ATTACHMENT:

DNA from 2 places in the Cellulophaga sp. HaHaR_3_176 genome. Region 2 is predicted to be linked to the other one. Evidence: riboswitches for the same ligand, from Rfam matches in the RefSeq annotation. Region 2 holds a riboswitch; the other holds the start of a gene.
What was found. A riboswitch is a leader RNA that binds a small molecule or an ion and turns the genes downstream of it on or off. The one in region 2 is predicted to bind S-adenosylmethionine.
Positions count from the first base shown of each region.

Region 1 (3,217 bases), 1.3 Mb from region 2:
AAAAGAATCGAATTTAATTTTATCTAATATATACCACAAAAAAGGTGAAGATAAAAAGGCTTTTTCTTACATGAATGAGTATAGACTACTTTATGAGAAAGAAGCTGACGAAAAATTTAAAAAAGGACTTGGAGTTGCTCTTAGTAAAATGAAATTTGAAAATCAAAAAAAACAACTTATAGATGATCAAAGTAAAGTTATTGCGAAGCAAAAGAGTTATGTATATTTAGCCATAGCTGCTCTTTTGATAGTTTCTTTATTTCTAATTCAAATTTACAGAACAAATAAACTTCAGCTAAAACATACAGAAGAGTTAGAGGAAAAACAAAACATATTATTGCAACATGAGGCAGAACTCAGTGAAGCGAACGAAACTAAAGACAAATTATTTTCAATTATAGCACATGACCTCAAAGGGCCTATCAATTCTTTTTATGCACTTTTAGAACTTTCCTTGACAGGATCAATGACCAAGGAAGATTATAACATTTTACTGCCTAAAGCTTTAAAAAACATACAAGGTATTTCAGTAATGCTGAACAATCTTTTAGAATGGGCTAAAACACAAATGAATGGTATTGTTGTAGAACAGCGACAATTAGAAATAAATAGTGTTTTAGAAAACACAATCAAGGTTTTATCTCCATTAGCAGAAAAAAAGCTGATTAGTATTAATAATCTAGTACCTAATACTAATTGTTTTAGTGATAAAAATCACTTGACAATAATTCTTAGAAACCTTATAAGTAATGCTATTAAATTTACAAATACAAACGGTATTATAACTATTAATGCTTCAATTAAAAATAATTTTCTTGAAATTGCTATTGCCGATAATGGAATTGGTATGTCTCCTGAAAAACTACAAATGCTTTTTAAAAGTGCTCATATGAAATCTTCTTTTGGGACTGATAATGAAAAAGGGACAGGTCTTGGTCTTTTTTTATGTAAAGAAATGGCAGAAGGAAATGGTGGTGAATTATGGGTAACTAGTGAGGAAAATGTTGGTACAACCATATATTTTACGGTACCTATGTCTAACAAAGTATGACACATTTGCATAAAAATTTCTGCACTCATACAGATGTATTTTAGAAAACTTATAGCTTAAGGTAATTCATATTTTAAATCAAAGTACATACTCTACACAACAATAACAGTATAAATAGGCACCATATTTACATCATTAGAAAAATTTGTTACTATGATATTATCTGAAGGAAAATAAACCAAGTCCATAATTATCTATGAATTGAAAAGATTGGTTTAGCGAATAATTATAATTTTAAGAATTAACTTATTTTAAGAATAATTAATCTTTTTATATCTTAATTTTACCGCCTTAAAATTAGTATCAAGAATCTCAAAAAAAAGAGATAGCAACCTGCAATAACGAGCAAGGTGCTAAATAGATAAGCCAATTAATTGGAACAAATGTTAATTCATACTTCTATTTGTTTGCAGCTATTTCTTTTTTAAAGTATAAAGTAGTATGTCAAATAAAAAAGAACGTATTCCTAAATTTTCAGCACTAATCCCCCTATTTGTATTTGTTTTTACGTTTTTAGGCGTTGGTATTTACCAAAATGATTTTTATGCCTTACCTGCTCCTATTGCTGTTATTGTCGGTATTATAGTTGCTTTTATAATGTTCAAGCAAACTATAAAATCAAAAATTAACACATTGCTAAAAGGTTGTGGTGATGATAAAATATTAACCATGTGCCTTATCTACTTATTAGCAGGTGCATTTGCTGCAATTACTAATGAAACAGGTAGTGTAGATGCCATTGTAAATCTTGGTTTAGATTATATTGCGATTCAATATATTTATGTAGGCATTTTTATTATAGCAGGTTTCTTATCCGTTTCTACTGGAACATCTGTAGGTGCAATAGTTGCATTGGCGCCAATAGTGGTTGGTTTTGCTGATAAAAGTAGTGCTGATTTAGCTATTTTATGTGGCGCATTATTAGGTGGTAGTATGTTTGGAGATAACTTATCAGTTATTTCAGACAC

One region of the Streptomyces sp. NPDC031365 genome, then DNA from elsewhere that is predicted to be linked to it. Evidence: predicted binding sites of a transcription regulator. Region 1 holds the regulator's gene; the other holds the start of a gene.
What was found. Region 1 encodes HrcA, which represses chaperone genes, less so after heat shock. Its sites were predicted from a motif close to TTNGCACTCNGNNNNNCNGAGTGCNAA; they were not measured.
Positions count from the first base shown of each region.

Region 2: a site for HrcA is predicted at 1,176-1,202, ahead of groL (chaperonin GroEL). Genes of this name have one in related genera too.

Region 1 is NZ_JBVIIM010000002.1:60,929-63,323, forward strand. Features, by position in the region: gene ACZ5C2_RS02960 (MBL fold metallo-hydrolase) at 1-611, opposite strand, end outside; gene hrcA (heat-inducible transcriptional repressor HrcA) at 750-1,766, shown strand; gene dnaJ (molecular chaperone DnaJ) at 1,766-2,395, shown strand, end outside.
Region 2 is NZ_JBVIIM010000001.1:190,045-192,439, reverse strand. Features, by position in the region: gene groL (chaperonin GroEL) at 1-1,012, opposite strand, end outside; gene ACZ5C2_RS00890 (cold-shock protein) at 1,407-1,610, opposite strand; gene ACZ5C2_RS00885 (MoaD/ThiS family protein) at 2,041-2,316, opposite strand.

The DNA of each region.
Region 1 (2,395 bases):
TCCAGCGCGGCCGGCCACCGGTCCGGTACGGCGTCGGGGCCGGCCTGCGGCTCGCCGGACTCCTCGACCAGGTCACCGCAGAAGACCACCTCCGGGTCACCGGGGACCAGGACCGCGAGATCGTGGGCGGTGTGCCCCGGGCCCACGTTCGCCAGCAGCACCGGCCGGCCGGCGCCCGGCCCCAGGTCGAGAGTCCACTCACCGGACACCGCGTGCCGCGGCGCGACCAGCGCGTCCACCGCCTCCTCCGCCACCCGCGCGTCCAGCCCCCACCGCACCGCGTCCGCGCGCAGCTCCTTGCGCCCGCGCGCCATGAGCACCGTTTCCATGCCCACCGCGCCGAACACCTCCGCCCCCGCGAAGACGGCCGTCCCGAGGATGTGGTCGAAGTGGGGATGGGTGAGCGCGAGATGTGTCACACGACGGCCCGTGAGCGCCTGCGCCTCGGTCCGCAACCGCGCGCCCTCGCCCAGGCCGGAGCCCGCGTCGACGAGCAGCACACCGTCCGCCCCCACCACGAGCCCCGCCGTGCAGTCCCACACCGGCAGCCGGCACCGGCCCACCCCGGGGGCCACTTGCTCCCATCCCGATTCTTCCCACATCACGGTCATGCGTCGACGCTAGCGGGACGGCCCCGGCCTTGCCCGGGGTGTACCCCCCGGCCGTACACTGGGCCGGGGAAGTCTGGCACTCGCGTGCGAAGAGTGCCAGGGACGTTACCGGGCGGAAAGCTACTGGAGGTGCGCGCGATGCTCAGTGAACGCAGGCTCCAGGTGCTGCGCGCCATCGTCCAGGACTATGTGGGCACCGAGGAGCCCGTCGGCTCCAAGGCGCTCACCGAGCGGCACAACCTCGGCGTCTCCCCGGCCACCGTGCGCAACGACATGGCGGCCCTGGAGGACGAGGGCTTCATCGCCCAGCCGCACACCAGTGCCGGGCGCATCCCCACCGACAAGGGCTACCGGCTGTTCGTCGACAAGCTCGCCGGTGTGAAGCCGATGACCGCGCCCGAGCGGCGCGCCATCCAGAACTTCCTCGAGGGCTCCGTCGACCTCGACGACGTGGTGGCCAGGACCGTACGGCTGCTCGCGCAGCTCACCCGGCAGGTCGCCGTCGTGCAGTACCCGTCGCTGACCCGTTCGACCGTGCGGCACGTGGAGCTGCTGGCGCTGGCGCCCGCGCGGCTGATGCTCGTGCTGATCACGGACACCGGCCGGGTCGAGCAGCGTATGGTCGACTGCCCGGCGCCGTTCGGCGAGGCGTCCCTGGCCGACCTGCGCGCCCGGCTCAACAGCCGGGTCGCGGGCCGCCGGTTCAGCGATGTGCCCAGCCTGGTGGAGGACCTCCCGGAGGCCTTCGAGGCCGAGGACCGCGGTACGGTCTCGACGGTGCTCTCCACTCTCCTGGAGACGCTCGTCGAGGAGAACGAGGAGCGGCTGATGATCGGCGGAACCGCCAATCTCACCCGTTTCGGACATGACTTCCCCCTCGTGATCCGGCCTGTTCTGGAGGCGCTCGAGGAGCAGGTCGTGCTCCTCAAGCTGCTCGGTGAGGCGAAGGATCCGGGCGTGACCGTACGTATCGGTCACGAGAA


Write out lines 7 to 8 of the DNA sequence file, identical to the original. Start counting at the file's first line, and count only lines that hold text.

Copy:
What was found. Region 1 encodes HrcA, which represses chaperone genes, less so after heat shock. Its sites were predicted from a motif close to TTNGCACTCNGNNNNNCNGAGTGCNAA; they were not measured.
Positions count from the first base shown of each region.